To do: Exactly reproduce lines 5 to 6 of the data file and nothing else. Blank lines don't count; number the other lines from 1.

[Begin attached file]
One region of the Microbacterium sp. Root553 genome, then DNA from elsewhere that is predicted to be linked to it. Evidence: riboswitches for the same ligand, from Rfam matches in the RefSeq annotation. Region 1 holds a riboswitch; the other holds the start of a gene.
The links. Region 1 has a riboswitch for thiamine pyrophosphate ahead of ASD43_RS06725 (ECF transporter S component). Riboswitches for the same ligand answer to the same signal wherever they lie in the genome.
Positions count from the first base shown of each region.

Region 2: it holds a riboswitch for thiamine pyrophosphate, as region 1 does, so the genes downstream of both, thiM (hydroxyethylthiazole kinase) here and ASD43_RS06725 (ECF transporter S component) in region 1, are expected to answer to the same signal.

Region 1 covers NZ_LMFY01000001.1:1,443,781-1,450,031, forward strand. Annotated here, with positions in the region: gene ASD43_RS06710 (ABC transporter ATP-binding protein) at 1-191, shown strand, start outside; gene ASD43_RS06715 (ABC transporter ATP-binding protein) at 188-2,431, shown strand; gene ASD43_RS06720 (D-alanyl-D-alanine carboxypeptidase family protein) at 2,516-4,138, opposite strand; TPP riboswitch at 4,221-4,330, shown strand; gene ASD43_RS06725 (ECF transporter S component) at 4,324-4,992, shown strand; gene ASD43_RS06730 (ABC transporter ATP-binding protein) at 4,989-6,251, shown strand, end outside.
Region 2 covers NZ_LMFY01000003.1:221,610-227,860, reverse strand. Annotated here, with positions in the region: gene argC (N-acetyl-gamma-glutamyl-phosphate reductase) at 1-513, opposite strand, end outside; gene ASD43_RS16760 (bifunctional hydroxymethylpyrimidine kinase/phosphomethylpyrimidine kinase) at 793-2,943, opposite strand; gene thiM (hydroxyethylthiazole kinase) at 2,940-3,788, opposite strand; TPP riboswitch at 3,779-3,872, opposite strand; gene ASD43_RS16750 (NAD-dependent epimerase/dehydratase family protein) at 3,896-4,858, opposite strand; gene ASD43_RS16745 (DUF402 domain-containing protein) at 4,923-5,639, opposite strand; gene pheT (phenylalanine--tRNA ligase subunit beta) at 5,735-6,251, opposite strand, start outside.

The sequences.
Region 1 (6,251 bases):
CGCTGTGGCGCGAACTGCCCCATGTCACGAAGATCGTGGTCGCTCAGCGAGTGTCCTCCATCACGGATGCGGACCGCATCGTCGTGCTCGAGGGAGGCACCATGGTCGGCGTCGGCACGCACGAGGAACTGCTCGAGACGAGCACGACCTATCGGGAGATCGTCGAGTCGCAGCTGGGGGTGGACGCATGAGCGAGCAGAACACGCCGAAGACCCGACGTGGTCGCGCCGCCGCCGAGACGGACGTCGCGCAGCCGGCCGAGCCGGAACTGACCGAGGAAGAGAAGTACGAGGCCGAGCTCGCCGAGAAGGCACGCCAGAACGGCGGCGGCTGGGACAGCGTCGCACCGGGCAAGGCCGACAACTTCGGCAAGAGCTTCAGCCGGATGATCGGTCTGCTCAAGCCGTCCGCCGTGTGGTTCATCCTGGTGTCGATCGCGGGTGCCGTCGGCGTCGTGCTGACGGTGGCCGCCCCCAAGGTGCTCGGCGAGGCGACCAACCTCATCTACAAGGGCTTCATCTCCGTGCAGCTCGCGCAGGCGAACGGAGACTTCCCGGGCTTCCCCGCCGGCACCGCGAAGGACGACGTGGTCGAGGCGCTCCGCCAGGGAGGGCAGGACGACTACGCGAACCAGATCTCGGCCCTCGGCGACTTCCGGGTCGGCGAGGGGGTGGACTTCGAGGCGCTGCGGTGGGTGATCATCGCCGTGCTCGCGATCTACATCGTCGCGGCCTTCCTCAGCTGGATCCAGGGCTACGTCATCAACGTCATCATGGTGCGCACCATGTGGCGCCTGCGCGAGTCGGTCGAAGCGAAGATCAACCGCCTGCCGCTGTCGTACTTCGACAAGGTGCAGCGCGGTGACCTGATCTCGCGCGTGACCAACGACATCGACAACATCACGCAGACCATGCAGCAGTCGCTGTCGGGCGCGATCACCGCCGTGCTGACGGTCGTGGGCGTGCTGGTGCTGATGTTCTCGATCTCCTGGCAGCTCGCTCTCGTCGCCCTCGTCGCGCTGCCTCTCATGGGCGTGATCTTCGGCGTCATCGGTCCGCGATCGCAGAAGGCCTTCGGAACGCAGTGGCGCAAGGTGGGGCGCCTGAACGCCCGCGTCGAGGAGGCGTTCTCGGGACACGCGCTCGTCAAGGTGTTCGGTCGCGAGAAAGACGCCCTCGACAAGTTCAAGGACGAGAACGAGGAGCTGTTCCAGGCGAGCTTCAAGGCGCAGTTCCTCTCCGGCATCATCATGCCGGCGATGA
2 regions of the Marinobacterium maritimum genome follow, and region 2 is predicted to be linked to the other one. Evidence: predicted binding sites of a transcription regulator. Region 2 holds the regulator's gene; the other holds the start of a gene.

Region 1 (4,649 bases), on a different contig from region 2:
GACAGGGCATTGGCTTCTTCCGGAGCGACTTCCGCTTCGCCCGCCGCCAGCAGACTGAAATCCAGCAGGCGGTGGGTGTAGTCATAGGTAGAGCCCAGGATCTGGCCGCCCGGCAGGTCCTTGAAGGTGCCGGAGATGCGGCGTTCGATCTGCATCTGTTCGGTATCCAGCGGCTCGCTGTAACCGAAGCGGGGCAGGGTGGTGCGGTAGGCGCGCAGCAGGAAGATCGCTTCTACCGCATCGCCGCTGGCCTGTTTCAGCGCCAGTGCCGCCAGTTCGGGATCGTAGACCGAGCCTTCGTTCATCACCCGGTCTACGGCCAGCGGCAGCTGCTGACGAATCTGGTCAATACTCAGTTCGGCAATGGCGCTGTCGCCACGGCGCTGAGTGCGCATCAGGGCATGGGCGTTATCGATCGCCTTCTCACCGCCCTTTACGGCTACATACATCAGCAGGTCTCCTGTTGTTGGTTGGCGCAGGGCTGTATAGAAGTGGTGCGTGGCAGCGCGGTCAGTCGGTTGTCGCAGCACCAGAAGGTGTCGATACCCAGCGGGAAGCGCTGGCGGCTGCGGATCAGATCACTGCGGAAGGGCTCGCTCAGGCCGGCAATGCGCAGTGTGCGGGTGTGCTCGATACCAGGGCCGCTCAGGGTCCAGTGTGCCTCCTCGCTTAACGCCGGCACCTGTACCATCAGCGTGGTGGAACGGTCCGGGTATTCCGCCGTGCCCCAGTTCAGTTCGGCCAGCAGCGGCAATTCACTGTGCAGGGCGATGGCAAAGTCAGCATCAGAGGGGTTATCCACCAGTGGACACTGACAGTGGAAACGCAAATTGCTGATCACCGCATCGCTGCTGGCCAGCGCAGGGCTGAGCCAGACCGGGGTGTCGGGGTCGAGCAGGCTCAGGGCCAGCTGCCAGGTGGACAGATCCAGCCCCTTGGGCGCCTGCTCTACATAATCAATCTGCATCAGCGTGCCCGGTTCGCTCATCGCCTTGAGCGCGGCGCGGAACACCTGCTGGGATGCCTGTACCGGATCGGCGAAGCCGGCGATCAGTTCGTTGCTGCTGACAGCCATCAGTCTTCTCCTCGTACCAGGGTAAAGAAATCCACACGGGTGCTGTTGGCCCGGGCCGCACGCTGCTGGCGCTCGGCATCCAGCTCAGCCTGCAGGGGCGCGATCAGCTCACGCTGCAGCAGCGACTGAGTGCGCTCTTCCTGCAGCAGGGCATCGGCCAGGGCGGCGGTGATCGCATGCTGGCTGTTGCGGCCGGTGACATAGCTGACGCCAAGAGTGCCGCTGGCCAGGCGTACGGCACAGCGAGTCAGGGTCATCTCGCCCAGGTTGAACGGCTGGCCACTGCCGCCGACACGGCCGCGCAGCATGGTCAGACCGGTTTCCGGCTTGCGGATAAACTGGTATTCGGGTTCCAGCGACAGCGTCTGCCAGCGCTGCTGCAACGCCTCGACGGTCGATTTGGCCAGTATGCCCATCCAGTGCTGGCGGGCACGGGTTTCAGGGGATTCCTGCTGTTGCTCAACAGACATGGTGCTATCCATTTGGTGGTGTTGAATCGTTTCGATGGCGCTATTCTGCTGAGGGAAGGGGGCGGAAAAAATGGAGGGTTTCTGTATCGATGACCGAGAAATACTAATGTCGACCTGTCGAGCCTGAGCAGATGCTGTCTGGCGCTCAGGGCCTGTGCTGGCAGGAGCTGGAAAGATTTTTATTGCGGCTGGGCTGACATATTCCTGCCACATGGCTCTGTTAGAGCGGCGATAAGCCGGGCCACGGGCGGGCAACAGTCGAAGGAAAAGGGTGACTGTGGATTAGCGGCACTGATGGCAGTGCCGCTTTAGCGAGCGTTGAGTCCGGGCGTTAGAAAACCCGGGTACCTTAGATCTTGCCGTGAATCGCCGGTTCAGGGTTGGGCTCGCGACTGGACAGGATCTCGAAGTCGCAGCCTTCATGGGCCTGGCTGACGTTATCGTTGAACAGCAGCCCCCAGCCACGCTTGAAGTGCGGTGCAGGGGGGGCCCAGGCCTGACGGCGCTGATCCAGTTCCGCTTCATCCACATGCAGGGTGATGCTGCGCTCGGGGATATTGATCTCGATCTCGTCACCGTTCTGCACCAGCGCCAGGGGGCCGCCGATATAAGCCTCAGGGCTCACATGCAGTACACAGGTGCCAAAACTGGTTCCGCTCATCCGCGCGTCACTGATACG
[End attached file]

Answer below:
Region 1 covers NZ_LMFY01000001.1:1,443,781-1,450,031, forward strand. Annotated here, with positions in the region: gene ASD43_RS06710 (ABC transporter ATP-binding protein) at 1-191, shown strand, start outside; gene ASD43_RS06715 (ABC transporter ATP-binding protein) at 188-2,431, shown strand; gene ASD43_RS06720 (D-alanyl-D-alanine carboxypeptidase family protein) at 2,516-4,138, opposite strand; TPP riboswitch at 4,221-4,330, shown strand; gene ASD43_RS06725 (ECF transporter S component) at 4,324-4,992, shown strand; gene ASD43_RS06730 (ABC transporter ATP-binding protein) at 4,989-6,251, shown strand, end outside.
Region 2 covers NZ_LMFY01000003.1:221,610-227,860, reverse strand. Annotated here, with positions in the region: gene argC (N-acetyl-gamma-glutamyl-phosphate reductase) at 1-513, opposite strand, end outside; gene ASD43_RS16760 (bifunctional hydroxymethylpyrimidine kinase/phosphomethylpyrimidine kinase) at 793-2,943, opposite strand; gene thiM (hydroxyethylthiazole kinase) at 2,940-3,788, opposite strand; TPP riboswitch at 3,779-3,872, opposite strand; gene ASD43_RS16750 (NAD-dependent epimerase/dehydratase family protein) at 3,896-4,858, opposite strand; gene ASD43_RS16745 (DUF402 domain-containing protein) at 4,923-5,639, opposite strand; gene pheT (phenylalanine--tRNA ligase subunit beta) at 5,735-6,251, opposite strand, start outside.